Toppings Make All The Difference In Brazilian-Style Hot Dogs

Brazilian hot dogs with corn
Brazilian hot dogs with corn - henrique ferrera/Shutterstock

A lot of people might consider hot dogs an all-American food. However, many folks around the world would take issue with that, especially in sausage-centric European societies. Regardless, Americans can at least lay claim to Coney Island dogs wrapped in a long steamed bun and piled high with white onions, chili, and lots of mustard. Putting pride aside, however, opens some stunning possibilities for hot-dog nirvana. Specifically, there's a thing called Brazilian-style hot dogs featuring toppings you might not have never imagined.

The dogs and buns may appear similar to ordinary American hot dogs at first glance -- until the parade of toppings march into place. The possible toppings may initially seem incongruous to some. However, dressing a Brazilian hot dog might only require only a repositioning of your brain concerning what "should" get tucked inside a hot dog bun.

Like American-style hot dogs, the Brazilian counterparts have few actual limitations. But they do have norms, with the toppings making all the difference. You'll sometimes find mashed potatoes lining the bun, with options for topping with corn, peas, peppers, diced ham, ground beef, shredded carrots, peppers, Parmesan, crunchy potato sticks, or even a cute little quail's egg. Notice that those are "options," meaning you're unlikely to have more than four or five at time on a single Brazilian dog.

Read more: Common Mistakes Everyone Makes With Hot Dogs

Little Sausages Make Big Brazilian Hot Dogs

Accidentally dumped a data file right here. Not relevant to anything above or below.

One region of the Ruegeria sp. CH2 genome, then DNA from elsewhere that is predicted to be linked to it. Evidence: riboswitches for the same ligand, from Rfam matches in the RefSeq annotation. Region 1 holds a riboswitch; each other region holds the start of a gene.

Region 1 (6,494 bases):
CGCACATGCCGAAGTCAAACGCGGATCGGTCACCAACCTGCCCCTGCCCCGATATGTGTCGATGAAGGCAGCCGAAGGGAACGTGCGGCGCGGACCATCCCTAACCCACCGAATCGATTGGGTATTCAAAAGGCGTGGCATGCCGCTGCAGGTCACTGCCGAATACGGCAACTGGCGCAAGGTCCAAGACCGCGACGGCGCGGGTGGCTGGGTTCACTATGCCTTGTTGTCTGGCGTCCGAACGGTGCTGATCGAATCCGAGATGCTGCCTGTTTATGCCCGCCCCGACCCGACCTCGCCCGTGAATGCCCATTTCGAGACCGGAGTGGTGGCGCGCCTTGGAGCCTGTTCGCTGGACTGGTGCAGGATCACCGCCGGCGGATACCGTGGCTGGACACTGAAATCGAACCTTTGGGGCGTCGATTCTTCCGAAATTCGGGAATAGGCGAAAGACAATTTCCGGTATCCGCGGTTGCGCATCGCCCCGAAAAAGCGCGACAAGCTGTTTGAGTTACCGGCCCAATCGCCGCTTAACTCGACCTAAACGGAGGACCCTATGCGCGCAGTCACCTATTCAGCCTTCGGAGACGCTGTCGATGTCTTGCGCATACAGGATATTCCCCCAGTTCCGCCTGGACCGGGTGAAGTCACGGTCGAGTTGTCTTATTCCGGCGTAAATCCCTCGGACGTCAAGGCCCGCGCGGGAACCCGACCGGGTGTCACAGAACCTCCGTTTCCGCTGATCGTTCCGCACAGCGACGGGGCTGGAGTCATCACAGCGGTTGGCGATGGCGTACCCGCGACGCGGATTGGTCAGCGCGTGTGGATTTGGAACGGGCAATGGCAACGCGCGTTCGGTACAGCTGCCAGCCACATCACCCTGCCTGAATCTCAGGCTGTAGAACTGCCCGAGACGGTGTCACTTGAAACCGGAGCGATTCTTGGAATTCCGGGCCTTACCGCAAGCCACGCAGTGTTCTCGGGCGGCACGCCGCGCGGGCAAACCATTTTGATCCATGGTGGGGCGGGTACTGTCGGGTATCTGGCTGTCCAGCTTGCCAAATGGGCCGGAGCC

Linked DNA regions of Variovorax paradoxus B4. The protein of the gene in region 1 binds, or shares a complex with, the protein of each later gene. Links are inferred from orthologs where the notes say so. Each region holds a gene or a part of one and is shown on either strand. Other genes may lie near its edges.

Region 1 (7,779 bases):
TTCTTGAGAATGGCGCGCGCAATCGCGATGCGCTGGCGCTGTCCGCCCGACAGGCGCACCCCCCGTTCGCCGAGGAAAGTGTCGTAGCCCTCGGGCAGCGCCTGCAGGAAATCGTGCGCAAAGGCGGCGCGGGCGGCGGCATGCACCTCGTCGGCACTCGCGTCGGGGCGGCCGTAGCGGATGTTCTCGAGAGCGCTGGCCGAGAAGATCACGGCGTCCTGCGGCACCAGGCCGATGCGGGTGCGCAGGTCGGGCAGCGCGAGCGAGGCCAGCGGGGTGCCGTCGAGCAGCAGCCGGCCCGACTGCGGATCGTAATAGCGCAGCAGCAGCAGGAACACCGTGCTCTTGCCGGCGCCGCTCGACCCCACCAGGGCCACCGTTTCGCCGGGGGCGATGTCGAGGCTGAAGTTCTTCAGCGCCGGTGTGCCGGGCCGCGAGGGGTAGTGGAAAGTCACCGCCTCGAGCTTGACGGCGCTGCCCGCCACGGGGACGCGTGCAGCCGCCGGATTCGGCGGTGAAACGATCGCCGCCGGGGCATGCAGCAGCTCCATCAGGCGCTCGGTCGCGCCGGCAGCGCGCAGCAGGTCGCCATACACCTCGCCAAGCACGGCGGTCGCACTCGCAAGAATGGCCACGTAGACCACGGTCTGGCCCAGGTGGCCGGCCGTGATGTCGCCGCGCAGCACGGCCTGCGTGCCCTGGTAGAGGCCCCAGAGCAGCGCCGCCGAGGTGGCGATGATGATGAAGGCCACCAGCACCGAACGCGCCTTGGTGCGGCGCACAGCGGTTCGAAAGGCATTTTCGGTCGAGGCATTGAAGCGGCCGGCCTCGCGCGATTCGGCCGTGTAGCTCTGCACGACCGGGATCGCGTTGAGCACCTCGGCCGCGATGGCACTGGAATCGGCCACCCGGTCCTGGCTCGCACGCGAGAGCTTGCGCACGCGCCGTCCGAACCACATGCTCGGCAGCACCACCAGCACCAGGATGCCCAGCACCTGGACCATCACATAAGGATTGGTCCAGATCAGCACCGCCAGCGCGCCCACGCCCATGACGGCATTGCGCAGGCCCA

Brazilian hot dog with iced tea
Brazilian hot dog with iced tea - Luana Brescovitz/Shutterstock

Before returning to the toppings, it's important to realize that the franks in a Brazilian hot dogs are different as well. Rather than a long beef or pork dog running the length of the bun, you're much more likely to find multiple, short, Vienna sausages tucked inside. Those little lovelies may have been grilled or steamed, depending on the vendor, but they've most likely been simmering in a tomato sauce.

To hold the saucy sausages in place inside the bun, it's common to spread each side with thick mashed potatoes. They can help absorb the sauce and other pile-ons, preventing soggy bread and a messy aftermath. In addition to the customary potato sticks, corn, meats, and more, you'll find regional Brazilian customs such as adding diced olives, bacon, salsa, various cheeses, and what's known as vinagrete, a Brazilian tomato slaw.

If you have a huge appetite and a penchant for extravagance, go all out with completo-style, meaning, as you can imagine, every topping in the chef's Brazilian hot-dog repertoire. In American parlance, that equates to ordering a hot dog with "the works." It's certainly possibly to learn to art of making at-home Brazilian hot dogs, but it's a special treat to have them prepared by an expert. Check out food trucks, which sometimes display the full buffet of toppings and offer them "pressed" in a panini style for easy handling.

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